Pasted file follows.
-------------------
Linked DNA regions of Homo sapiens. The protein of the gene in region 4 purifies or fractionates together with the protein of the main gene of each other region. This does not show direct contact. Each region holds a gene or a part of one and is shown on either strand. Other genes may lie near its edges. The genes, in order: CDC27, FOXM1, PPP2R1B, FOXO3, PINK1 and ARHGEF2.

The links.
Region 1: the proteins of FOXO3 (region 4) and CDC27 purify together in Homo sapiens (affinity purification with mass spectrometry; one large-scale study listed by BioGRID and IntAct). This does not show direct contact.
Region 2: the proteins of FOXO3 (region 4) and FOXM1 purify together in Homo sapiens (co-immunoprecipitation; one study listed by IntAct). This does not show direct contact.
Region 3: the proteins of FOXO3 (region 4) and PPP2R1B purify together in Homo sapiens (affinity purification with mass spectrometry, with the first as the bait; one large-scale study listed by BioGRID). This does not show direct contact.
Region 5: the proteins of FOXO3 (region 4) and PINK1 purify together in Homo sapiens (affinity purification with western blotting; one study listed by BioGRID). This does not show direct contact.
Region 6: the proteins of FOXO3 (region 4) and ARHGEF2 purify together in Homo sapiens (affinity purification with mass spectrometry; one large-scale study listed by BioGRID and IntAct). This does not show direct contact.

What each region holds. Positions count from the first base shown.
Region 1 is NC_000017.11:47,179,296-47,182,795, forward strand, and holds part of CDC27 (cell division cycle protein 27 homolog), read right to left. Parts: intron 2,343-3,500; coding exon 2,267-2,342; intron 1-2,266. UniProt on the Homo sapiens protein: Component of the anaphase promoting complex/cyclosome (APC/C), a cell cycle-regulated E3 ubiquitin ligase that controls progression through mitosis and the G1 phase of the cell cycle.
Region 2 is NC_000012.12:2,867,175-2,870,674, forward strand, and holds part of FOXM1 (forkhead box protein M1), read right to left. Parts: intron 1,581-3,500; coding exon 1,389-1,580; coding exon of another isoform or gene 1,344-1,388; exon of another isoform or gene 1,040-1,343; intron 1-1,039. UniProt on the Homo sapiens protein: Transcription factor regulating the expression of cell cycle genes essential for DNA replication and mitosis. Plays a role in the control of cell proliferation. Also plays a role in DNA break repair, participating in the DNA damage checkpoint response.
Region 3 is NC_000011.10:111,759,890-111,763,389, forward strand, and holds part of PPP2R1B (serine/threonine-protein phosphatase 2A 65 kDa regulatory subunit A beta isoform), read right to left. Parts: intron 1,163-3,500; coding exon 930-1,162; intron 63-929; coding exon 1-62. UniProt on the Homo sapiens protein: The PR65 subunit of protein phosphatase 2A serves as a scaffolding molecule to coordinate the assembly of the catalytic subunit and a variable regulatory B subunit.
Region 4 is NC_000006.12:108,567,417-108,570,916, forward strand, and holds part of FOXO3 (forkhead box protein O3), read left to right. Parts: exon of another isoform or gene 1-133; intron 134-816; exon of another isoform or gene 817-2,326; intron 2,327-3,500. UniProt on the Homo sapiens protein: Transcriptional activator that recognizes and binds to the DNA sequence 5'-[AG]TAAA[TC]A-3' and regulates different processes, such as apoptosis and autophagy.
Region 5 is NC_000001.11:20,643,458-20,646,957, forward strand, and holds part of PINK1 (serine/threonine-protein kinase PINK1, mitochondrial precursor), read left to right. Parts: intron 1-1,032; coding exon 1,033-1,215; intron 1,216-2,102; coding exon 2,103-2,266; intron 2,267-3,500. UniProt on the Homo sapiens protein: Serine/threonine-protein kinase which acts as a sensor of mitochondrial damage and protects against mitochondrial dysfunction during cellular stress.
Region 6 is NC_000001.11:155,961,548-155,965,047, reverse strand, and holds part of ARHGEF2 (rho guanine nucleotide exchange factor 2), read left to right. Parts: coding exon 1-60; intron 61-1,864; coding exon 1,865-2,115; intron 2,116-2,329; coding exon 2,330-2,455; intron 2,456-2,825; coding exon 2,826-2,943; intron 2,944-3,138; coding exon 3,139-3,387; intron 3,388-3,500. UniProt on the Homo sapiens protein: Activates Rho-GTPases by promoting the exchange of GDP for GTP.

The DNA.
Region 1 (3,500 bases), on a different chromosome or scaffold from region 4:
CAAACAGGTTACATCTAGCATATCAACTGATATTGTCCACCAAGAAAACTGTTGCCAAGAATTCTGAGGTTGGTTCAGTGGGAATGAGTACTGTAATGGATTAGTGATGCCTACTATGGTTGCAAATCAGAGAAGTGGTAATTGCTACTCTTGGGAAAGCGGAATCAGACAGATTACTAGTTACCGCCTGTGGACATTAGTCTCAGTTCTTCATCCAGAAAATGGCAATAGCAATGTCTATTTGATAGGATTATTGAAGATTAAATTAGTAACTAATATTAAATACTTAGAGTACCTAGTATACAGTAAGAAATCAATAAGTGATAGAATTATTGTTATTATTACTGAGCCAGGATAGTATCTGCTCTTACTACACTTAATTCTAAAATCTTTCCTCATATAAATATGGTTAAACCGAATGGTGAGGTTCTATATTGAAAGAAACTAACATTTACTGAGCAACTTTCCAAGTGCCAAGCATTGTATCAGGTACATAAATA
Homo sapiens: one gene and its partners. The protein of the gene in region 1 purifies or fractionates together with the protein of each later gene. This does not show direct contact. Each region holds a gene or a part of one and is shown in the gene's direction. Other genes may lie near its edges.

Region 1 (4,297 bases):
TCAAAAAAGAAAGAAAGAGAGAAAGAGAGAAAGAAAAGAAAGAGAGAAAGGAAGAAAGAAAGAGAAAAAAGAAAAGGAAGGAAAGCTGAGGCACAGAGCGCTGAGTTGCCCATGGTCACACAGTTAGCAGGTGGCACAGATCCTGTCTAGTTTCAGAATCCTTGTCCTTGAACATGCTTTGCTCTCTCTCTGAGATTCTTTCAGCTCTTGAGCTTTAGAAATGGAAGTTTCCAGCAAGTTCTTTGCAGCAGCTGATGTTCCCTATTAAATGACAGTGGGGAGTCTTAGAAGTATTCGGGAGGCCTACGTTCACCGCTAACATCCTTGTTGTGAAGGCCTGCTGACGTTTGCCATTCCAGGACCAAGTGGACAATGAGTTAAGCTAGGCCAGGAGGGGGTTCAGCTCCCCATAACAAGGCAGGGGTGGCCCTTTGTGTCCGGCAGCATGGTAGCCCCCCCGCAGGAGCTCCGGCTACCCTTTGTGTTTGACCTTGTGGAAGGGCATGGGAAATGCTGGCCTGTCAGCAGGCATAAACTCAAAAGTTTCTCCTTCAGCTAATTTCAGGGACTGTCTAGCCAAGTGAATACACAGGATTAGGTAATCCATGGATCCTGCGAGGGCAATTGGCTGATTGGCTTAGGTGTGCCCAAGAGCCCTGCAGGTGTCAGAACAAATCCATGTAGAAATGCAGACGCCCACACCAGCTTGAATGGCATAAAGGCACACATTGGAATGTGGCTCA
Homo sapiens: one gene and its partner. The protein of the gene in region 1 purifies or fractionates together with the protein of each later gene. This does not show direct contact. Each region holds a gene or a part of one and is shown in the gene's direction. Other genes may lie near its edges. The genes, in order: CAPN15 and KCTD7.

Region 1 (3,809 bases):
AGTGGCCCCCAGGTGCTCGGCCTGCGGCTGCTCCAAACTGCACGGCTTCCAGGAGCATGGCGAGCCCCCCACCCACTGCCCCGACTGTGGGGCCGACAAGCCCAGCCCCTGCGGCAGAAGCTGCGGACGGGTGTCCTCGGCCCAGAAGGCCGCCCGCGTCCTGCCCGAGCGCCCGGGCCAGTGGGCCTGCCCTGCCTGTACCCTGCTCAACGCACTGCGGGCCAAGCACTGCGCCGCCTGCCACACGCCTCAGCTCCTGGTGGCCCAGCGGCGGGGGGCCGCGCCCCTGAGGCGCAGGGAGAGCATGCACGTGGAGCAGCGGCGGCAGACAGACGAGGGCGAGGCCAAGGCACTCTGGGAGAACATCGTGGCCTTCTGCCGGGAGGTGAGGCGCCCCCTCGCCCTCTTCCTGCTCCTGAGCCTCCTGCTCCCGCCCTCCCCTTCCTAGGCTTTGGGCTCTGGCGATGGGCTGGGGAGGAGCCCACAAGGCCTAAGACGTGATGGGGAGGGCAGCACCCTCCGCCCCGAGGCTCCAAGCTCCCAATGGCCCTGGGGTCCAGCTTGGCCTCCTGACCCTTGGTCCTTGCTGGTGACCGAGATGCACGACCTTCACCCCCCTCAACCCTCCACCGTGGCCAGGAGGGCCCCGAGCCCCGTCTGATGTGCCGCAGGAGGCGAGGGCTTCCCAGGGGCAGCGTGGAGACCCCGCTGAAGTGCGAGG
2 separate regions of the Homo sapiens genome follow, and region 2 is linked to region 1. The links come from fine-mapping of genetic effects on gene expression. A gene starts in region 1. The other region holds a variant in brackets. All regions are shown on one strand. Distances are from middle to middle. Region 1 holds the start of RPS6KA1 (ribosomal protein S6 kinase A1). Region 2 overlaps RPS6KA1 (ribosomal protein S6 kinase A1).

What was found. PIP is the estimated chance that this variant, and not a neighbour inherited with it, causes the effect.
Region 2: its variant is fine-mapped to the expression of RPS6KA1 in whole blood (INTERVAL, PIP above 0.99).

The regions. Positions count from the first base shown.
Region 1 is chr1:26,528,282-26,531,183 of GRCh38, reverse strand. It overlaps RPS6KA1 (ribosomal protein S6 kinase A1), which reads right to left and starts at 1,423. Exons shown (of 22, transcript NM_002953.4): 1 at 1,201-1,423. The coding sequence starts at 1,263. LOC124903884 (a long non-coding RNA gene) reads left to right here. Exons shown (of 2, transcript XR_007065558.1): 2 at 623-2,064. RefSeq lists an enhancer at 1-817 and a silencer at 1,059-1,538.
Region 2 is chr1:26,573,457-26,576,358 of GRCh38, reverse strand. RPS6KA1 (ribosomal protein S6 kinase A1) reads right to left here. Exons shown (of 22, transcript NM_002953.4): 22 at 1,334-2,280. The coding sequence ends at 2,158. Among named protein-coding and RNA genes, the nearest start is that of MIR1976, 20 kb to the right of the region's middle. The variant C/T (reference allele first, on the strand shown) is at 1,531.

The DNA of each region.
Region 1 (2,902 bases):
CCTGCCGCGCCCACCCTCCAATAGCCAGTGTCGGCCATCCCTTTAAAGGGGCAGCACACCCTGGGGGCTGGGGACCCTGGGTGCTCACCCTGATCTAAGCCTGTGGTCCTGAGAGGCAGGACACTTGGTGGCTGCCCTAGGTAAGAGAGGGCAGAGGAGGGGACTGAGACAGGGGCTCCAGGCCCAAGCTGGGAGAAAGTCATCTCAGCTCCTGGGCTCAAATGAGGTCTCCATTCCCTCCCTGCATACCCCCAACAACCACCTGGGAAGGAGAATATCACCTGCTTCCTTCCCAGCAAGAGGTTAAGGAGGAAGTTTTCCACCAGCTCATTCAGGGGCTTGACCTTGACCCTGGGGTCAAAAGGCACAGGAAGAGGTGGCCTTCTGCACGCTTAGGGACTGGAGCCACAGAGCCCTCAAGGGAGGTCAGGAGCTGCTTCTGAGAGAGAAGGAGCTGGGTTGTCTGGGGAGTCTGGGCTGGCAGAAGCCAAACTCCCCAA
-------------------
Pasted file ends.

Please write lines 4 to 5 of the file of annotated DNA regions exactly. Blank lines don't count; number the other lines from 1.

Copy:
Region 2: the proteins of FOXO3 (region 4) and FOXM1 purify together in Homo sapiens (co-immunoprecipitation; one study listed by IntAct). This does not show direct contact.
Region 3: the proteins of FOXO3 (region 4) and PPP2R1B purify together in Homo sapiens (affinity purification with mass spectrometry, with the first as the bait; one large-scale study listed by BioGRID). This does not show direct contact.